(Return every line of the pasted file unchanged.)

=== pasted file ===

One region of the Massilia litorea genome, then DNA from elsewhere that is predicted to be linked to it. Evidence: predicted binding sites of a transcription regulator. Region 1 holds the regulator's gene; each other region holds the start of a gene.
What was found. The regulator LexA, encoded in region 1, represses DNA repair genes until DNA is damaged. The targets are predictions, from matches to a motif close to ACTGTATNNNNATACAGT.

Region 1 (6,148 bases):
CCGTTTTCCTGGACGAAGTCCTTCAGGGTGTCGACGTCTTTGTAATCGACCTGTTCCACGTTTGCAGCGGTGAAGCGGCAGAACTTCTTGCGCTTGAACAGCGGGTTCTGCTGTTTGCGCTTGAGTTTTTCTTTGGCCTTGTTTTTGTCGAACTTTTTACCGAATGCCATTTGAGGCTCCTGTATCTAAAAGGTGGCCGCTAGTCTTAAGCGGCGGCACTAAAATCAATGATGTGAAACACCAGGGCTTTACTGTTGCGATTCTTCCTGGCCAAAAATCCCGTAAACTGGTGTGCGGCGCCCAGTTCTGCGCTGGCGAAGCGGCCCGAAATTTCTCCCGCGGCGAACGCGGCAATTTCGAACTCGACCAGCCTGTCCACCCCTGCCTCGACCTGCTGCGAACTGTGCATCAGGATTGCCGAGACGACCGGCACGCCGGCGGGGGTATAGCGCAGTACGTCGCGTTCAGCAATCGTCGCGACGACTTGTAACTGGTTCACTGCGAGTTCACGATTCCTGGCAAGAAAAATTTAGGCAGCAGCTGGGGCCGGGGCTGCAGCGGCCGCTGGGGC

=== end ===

One region of the Massilia litorea genome, then DNA from elsewhere that is predicted to be linked to it. Evidence: predicted binding sites of a transcription regulator. Region 1 holds the regulator's gene; each other region holds the start of a gene.
What was found. The regulator LexA, encoded in region 1, represses DNA repair genes until DNA is damaged. The targets are predictions, from matches to a motif close to ACTGTATNNNNATACAGT.

Region 1 (6,148 bases):
CCGTTTTCCTGGACGAAGTCCTTCAGGGTGTCGACGTCTTTGTAATCGACCTGTTCCACGTTTGCAGCGGTGAAGCGGCAGAACTTCTTGCGCTTGAACAGCGGGTTCTGCTGTTTGCGCTTGAGTTTTTCTTTGGCCTTGTTTTTGTCGAACTTTTTACCGAATGCCATTTGAGGCTCCTGTATCTAAAAGGTGGCCGCTAGTCTTAAGCGGCGGCACTAAAATCAATGATGTGAAACACCAGGGCTTTACTGTTGCGATTCTTCCTGGCCAAAAATCCCGTAAACTGGTGTGCGGCGCCCAGTTCTGCGCTGGCGAAGCGGCCCGAAATTTCTCCCGCGGCGAACGCGGCAATTTCGAACTCGACCAGCCTGTCCACCCCTGCCTCGACCTGCTGCGAACTGTGCATCAGGATTGCCGAGACGACCGGCACGCCGGCGGGGGTATAGCGCAGTACGTCGCGTTCAGCAATCGTCGCGACGACTTGTAACTGGTTCACTGCGAGTTCACGATTCCTGGCAAGAAAAATTTAGGCAGCAGCTGGGGCCGGGGCTGCAGCGGCCGCTGGGGC